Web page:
In this phrase '天気が好きなんです' 好きな follows the subject marker. Is this because the phrase ends with んです?


1 Answer 1


In 天気が好きなんです, "好きなんです" is the predicate. Subject + が + predicate is a common sentence pattern.

As for why 好きな follows 天気が, you cannot simply say 天気が好きな. First, at the most elementary level, you will have learned to use 天気が好きだ to mean "(I) like the weather." Here 好きだ is the predicate. You cannot say 天気が好きな because as a na-adjective, 好きな must be followed by a noun that it modifies.

Note that んです is not a fancy version of だ. んです arises as follows. First, 好きな modifies の, which is a 形式名詞. の here doesn't have an intrinsic meaning. It simply serves a syntactic purpose, allowing you to use an adjective where a noun is required. As a noun phrase, 好きなの cannot be a predicate; it must be followed by だ/です. So we have 天気が好きなのです. Informally, の can be replaced by ん and you have 天気が好きなんです.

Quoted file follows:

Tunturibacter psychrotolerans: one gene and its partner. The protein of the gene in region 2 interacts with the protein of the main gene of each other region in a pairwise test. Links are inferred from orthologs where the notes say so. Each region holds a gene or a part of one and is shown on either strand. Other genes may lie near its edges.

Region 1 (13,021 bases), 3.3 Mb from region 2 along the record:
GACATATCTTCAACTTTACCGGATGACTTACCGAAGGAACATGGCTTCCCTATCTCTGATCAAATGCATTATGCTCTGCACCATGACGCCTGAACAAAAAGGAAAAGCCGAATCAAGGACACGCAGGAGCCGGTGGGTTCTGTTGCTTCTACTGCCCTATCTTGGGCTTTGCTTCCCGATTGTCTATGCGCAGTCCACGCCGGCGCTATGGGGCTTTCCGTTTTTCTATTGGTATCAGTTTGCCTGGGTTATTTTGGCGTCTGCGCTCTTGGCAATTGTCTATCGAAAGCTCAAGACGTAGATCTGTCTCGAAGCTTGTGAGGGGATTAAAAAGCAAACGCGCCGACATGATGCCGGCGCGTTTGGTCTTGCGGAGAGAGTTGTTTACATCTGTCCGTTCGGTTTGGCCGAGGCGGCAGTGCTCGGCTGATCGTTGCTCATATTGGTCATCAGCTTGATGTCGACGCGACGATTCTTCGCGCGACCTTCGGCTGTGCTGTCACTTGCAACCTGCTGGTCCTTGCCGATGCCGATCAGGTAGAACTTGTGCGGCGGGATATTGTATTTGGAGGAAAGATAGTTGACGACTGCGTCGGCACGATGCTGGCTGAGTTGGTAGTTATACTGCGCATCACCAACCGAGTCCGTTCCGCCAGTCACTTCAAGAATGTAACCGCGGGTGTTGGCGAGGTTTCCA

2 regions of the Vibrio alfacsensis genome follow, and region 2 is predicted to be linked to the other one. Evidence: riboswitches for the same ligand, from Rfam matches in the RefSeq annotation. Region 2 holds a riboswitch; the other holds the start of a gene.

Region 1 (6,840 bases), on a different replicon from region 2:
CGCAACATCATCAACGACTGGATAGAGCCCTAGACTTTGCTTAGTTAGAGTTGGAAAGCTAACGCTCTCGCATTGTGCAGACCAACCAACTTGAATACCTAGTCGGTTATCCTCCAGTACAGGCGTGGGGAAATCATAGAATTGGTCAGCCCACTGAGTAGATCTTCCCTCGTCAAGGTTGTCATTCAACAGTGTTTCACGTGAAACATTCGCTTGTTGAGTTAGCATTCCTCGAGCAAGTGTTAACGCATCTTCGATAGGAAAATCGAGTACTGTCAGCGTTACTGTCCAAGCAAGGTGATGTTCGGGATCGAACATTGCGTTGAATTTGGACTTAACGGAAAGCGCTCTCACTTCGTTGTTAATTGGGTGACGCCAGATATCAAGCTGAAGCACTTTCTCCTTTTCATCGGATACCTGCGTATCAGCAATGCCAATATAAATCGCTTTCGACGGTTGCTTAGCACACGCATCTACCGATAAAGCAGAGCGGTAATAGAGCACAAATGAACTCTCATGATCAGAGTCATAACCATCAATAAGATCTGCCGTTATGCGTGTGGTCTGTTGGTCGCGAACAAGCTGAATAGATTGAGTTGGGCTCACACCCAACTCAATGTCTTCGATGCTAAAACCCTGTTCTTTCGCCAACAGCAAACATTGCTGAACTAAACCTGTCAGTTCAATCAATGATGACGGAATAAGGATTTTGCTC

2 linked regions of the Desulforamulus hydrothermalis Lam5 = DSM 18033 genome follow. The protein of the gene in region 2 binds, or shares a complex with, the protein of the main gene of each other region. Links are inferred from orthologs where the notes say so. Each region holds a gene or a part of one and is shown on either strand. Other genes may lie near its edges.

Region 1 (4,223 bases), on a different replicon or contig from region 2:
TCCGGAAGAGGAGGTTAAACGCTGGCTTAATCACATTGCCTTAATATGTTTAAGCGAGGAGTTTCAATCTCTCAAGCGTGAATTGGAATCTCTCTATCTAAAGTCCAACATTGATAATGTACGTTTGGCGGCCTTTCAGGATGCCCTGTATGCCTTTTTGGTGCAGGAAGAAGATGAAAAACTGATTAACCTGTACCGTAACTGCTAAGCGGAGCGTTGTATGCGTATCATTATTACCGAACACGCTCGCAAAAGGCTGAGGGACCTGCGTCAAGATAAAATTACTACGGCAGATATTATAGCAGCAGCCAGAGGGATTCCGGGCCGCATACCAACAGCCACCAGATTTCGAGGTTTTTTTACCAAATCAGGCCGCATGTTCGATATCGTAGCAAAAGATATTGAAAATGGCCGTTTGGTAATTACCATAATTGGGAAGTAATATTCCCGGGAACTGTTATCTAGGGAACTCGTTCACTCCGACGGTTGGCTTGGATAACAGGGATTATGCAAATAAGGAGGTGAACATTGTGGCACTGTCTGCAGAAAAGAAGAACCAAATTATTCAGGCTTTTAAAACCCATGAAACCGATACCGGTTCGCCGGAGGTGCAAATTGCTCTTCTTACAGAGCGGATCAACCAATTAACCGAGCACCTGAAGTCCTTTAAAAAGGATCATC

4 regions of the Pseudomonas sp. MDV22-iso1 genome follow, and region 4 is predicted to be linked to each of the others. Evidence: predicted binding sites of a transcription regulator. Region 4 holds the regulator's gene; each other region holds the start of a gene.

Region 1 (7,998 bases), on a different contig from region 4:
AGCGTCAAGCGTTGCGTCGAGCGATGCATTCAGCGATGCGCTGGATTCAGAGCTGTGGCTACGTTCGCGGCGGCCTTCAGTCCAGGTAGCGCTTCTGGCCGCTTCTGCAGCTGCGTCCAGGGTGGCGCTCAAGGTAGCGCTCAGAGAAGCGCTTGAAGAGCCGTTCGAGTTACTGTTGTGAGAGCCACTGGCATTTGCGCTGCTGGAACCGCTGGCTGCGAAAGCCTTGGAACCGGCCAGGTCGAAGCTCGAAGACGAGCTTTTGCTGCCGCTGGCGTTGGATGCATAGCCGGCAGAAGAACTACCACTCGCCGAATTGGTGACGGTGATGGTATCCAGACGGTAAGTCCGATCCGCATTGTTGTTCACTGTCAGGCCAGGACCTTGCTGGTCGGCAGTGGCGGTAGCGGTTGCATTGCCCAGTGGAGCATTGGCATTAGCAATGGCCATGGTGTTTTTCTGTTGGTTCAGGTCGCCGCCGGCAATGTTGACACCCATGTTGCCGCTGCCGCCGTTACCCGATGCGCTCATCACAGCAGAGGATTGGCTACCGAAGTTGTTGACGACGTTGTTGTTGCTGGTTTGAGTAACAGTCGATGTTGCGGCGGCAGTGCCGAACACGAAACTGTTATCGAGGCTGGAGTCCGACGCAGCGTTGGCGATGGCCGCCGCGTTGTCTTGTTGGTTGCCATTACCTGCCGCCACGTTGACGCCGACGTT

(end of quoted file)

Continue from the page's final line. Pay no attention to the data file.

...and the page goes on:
• 1
    Thanks. I've seen other similar questions where the response suggests that this is the attributive particleな, but I prefer your explanation that 好き must take the form 好きな when modifying (the explanatory) の.
    – bryant
    Apr 30, 2020 at 10:46
  • "As a noun phrase, 好きなの cannot be a predicate; it must be followed by だ/です" this is not really accurate taking into account the frequency of casual speech with no copula. 好きなの has definitely been said by plenty of people, although it's fairly feminine.
    – Mindful
    Apr 30, 2020 at 22:55

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